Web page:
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May 2002

News about Science, Technology and Engineering at Iowa State University

ISU unveils flexible virtual reality environment
Iowa State University's Virtual Reality Applications Center (VRAC) has opened a new flexible system for use in researching virtual reality and collaboration. The "immersive projection system" can create a viewing area as large as 36-feet wide and 9-feet tall, about equal to the display area of 380 standard 17-inch computer monitors. Called the C4, the facility replaces VRAC's C2 system. Like its predecessor, the C4 can also be made into a 12-by-12 foot room with images projected onto three walls and the floor. "C4 is a new and improved C2, with better, brighter projectors," said Carolina Cruz-Neira, VRAC associate director and an Iowa State associate professor of industrial and manufacturing systems engineering. "But in a matter of minutes, we can reconfigure it into one of the largest 3-D projection screens in the world. That greatly expands the types of applications we can run on it."

VRAC also houses the C6, one of the world's leading VR facilities, with six-sided projection and wireless interaction devices. A nearby auditorium is also equipped with 3-D projection and display capabilities, enabling large audiences to interact with virtual worlds. "Put them all together, and we now have the ideal environment in which to research collaboration over long distances using virtual reality," Cruz-Neira said.

The C4 was designed and built in cooperation with Mechdyne Corp., Marshalltown, Iowa. It is driven by high-performance computers from SGI. For more information contact Cruz-Neira, at (515) 294-5685,; or Robert Mills, IPRT Public Affairs, (515) 294-1113.

Taking transportation data collection up, up and away
The Center for Transportation Research and Education (CTRE) at Iowa State University is taking transportation data collection to new heights. A CTRE team led by Reg Souleyrette, associate director for transportation planning and information systems, and Shauna Hallmark, transportation engineer, is exploring the use of tethered balloons as data collection platforms. From the balloons, data can be collected on roadway infrastructure, operational safety, and perhaps on critical roadway infrastructure protection, a security issue. Still images can be captured in color, black and white, and near infrared, and video imagery can be captured in digital and film formats. The research team also plans to explore the use of thermal imagery.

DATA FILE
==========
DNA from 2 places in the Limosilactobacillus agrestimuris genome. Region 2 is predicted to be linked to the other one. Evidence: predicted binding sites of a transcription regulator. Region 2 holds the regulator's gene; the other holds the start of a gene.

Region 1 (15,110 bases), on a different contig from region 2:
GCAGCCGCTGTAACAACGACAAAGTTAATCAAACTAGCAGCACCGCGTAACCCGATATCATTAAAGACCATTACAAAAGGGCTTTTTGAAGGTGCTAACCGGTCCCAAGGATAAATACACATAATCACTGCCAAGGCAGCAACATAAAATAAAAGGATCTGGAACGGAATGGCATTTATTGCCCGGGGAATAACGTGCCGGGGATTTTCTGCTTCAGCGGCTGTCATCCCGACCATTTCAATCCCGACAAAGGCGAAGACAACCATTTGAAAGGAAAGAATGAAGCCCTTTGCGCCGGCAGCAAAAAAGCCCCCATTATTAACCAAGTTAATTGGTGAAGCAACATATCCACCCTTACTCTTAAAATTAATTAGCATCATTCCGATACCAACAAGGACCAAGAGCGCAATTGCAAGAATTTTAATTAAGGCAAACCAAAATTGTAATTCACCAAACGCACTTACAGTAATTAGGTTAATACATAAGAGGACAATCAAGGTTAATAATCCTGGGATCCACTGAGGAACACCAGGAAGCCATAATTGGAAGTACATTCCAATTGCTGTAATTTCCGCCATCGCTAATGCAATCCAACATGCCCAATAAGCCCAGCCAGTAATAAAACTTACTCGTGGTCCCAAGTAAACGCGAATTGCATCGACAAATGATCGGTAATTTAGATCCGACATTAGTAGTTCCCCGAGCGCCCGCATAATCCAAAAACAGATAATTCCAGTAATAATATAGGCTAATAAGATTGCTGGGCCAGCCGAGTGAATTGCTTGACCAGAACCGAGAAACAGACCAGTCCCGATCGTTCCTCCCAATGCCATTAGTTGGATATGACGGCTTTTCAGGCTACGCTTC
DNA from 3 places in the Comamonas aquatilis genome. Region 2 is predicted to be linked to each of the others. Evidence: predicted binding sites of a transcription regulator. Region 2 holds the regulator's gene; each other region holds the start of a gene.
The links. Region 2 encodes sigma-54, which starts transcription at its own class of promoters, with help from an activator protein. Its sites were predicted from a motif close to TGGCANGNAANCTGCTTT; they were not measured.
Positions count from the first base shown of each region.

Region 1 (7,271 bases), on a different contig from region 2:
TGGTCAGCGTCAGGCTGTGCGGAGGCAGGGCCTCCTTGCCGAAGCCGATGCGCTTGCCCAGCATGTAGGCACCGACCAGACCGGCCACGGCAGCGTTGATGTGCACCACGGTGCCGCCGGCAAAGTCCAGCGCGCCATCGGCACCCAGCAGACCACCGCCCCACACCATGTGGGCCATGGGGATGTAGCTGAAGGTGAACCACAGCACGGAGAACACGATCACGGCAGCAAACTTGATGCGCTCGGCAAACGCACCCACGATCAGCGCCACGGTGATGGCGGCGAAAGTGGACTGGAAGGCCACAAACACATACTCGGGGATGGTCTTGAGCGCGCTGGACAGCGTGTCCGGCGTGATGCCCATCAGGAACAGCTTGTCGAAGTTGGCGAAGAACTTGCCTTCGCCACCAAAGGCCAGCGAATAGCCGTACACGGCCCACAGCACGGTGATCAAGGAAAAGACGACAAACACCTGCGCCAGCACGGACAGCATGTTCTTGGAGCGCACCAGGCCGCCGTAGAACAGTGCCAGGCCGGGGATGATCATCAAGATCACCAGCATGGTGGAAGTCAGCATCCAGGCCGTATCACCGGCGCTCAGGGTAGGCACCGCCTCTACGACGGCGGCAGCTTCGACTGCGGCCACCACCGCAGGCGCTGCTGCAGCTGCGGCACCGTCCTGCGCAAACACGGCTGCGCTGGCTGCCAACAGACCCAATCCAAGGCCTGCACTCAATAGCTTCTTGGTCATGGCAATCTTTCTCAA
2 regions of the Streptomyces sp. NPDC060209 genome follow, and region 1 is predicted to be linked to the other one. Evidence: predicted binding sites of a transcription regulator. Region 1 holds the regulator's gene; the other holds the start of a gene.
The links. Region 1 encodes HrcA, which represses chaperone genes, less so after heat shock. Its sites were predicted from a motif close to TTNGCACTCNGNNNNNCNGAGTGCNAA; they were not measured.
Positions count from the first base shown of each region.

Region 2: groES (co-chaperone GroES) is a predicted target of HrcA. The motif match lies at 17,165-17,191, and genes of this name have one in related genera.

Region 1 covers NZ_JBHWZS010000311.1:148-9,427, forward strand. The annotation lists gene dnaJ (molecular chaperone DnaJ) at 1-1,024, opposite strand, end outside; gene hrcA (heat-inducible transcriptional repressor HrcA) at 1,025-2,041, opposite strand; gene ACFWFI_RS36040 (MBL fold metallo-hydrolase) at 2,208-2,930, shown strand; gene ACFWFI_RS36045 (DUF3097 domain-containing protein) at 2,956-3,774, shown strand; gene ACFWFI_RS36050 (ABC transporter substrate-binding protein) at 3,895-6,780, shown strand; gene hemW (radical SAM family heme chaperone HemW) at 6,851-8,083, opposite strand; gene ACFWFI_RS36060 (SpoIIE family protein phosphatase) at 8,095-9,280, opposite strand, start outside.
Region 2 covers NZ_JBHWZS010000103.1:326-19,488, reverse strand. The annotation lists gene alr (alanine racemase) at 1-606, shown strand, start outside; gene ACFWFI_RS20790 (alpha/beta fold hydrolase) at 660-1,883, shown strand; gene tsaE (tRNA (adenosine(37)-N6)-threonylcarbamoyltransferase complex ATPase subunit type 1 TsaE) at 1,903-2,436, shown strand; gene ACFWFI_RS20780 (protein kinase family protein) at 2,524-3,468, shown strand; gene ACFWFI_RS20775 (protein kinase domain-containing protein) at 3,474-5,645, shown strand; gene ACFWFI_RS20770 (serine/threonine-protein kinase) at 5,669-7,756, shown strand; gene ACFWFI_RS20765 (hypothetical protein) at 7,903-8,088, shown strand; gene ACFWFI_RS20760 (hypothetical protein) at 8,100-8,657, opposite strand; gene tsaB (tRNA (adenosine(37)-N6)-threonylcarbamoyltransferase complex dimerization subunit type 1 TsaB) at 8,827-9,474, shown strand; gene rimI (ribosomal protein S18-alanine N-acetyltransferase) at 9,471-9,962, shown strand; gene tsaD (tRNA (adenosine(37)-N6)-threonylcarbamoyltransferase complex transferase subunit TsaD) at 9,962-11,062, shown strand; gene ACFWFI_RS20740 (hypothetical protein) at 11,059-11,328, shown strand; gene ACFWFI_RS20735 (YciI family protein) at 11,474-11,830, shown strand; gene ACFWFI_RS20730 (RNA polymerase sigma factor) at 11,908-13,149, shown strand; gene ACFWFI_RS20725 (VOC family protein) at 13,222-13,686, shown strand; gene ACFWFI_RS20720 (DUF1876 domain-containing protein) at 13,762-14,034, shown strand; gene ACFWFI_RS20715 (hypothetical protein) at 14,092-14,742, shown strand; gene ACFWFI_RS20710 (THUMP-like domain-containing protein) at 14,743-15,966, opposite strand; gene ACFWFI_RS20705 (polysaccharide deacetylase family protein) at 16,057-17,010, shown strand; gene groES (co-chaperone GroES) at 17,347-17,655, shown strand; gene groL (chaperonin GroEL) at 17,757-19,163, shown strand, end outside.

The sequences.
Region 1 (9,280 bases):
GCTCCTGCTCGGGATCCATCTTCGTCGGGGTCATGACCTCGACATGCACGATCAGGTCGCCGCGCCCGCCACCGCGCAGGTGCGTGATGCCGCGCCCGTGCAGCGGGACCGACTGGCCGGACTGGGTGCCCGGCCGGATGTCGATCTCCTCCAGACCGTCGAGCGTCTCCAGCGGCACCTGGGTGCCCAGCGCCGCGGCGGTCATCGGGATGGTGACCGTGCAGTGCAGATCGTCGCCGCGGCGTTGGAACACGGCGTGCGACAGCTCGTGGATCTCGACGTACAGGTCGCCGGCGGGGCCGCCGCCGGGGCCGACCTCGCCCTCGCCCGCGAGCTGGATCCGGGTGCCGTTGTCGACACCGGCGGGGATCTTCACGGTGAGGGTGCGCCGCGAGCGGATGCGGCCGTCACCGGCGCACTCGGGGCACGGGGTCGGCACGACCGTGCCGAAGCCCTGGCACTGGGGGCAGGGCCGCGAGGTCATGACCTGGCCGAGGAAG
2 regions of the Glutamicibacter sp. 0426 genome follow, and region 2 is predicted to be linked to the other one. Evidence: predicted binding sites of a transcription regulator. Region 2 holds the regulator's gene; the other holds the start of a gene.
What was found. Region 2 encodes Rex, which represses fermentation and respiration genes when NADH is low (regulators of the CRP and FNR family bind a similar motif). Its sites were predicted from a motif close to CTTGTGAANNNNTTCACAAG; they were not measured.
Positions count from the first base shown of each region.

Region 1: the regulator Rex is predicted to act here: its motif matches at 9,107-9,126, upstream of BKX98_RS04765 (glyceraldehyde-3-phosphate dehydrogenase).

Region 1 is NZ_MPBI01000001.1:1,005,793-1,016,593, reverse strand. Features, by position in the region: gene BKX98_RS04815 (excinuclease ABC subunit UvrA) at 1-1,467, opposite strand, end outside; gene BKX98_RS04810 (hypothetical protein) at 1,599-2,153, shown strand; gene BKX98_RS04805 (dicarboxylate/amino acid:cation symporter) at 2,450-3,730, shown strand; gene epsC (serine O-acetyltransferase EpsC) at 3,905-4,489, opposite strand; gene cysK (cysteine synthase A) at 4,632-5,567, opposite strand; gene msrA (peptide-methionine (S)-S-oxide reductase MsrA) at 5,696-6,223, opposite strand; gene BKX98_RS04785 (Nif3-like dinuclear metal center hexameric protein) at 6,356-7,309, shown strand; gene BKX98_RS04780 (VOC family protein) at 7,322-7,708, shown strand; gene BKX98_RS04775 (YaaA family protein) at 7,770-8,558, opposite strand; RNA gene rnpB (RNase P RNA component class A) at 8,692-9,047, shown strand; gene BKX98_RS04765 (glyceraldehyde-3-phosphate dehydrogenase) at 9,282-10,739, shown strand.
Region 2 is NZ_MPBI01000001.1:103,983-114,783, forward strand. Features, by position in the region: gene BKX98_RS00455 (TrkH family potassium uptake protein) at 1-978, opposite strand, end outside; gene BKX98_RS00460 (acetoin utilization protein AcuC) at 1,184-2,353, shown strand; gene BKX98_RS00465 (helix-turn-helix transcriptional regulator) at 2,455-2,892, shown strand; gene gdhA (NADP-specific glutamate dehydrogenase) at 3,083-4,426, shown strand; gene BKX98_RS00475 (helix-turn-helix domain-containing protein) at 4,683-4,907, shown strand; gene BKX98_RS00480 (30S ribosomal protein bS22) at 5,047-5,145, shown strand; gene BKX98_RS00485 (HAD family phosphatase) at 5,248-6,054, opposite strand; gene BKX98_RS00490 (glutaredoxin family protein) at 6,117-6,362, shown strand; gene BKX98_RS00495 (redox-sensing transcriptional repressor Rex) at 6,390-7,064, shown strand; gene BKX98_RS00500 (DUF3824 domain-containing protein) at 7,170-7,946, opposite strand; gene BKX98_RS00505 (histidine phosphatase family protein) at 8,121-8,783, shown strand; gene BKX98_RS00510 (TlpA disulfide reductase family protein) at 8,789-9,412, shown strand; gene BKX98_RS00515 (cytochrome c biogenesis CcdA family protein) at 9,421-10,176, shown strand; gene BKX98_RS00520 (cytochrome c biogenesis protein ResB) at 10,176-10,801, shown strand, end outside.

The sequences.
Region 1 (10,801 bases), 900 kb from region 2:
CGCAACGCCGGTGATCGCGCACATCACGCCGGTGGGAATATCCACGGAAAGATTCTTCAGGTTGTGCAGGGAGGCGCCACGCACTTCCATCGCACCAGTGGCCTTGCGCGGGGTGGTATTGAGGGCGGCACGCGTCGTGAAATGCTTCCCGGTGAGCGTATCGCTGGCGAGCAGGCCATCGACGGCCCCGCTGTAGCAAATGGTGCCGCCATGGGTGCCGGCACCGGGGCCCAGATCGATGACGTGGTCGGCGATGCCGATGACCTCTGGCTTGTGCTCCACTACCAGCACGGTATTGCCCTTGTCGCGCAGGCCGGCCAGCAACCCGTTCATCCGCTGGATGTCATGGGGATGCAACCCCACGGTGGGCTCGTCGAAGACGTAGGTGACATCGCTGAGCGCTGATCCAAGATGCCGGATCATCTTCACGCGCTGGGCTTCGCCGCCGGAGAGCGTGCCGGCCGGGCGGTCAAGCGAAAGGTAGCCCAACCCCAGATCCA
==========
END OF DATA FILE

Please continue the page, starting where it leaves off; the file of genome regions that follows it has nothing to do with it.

To learn how to use balloons as a potentially viable platform for transportation data collection and surveillance, CTRE has partnered with the ISU HABET Team (High Altitude Balloon Experiments in Technology). HABET is part of the Spacecraft Systems and Operations Lab at the Iowa Space Grant Consortium.

The CTRE team is learning about the many logistical issues involved with ballooning, such as weather, cost, equipment, planning, safety, etc. One student team member, Sitansu Pattnaik, is receiving the formal training required to operate these balloons in FAA airspace (altitudes higher than 500 feet). For more information, contact Souleyrette at (515) 294-5453; Michael Cook, HABET, (515) 294-2672; or Michele Regenold, CTRE, (515) 296-0835.

Research focuses on road water structures
Roy Gu, an Iowa State University associate professor of civil and construction engineering, recently received a $150,000 grant from the Federal Highway Administration to develop low-water stream crossings. LWSCs are economical structures that permit water to flow over, and sometimes under, a roadway crossing. LWSCs are applicable where stream flow is minimal or irregular, eliminating the need for a costly bridge.

There are three common types of LWSCs. Gu said an unvented fjord (no pipes) is dry most of the year or with a normal water depth of less than 6 inches. A vented fjord has pipes under the crossing that accommodate low flows without overtopping the road -- high water will periodically flow over this crossing. Low water bridges are the third type of LWSC. Gu said the selection among these depends on stream geometry, discharge, importance of the road and budget availability.

Gu said LWSCs are predominantly used on roadways where traffic volumes are low, and have relatively small initial costs when compared to bridges. Gu said LWSCs have been used sparsely over the years. "There's a need to update the existing information and develop a systematic approach for the LWSC," Gu said. "We want to provide a process to formalize their selection, design, and construction, which can be used as a guideline by federal and state agencies." For more information, contact Gu at (515) 294-4534, or Bridget Bailey, ISU News Service, (515) 294-6881.


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